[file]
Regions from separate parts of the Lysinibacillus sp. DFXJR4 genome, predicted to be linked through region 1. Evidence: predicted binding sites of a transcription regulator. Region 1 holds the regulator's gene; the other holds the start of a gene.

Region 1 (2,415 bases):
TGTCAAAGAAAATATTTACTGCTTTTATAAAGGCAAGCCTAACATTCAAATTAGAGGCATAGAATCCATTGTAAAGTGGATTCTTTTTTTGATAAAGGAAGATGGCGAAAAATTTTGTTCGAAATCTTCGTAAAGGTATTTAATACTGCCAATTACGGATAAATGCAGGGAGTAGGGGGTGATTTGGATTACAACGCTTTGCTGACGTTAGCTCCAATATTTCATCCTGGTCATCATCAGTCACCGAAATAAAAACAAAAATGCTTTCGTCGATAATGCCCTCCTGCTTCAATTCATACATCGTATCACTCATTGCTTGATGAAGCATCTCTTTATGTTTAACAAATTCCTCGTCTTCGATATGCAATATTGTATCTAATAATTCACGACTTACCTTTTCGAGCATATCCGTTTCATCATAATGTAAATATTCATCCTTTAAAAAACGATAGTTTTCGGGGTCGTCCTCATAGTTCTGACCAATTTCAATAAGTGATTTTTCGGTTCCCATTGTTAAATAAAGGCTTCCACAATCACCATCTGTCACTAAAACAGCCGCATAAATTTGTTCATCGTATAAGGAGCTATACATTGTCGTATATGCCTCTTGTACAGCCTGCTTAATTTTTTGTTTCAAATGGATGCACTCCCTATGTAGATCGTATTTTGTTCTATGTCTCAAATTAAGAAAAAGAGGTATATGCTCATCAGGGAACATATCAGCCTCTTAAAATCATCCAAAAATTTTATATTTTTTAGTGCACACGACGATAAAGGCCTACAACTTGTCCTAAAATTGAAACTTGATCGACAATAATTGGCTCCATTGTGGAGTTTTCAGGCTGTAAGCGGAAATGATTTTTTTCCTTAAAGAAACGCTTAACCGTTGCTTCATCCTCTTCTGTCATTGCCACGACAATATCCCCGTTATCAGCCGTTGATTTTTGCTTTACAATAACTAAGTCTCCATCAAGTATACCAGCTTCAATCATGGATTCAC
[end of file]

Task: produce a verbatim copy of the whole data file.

Regions from separate parts of the Lysinibacillus sp. DFXJR4 genome, predicted to be linked through region 1. Evidence: predicted binding sites of a transcription regulator. Region 1 holds the regulator's gene; the other holds the start of a gene.

Region 1 (2,415 bases):
TGTCAAAGAAAATATTTACTGCTTTTATAAAGGCAAGCCTAACATTCAAATTAGAGGCATAGAATCCATTGTAAAGTGGATTCTTTTTTTGATAAAGGAAGATGGCGAAAAATTTTGTTCGAAATCTTCGTAAAGGTATTTAATACTGCCAATTACGGATAAATGCAGGGAGTAGGGGGTGATTTGGATTACAACGCTTTGCTGACGTTAGCTCCAATATTTCATCCTGGTCATCATCAGTCACCGAAATAAAAACAAAAATGCTTTCGTCGATAATGCCCTCCTGCTTCAATTCATACATCGTATCACTCATTGCTTGATGAAGCATCTCTTTATGTTTAACAAATTCCTCGTCTTCGATATGCAATATTGTATCTAATAATTCACGACTTACCTTTTCGAGCATATCCGTTTCATCATAATGTAAATATTCATCCTTTAAAAAACGATAGTTTTCGGGGTCGTCCTCATAGTTCTGACCAATTTCAATAAGTGATTTTTCGGTTCCCATTGTTAAATAAAGGCTTCCACAATCACCATCTGTCACTAAAACAGCCGCATAAATTTGTTCATCGTATAAGGAGCTATACATTGTCGTATATGCCTCTTGTACAGCCTGCTTAATTTTTTGTTTCAAATGGATGCACTCCCTATGTAGATCGTATTTTGTTCTATGTCTCAAATTAAGAAAAAGAGGTATATGCTCATCAGGGAACATATCAGCCTCTTAAAATCATCCAAAAATTTTATATTTTTTAGTGCACACGACGATAAAGGCCTACAACTTGTCCTAAAATTGAAACTTGATCGACAATAATTGGCTCCATTGTGGAGTTTTCAGGCTGTAAGCGGAAATGATTTTTTTCCTTAAAGAAACGCTTAACCGTTGCTTCATCCTCTTCTGTCATTGCCACGACAATATCCCCGTTATCAGCCGTTGATTTTTGCTTTACAATAACTAAGTCTCCATCAAGTATACCAGCTTCAATCATGGATTCAC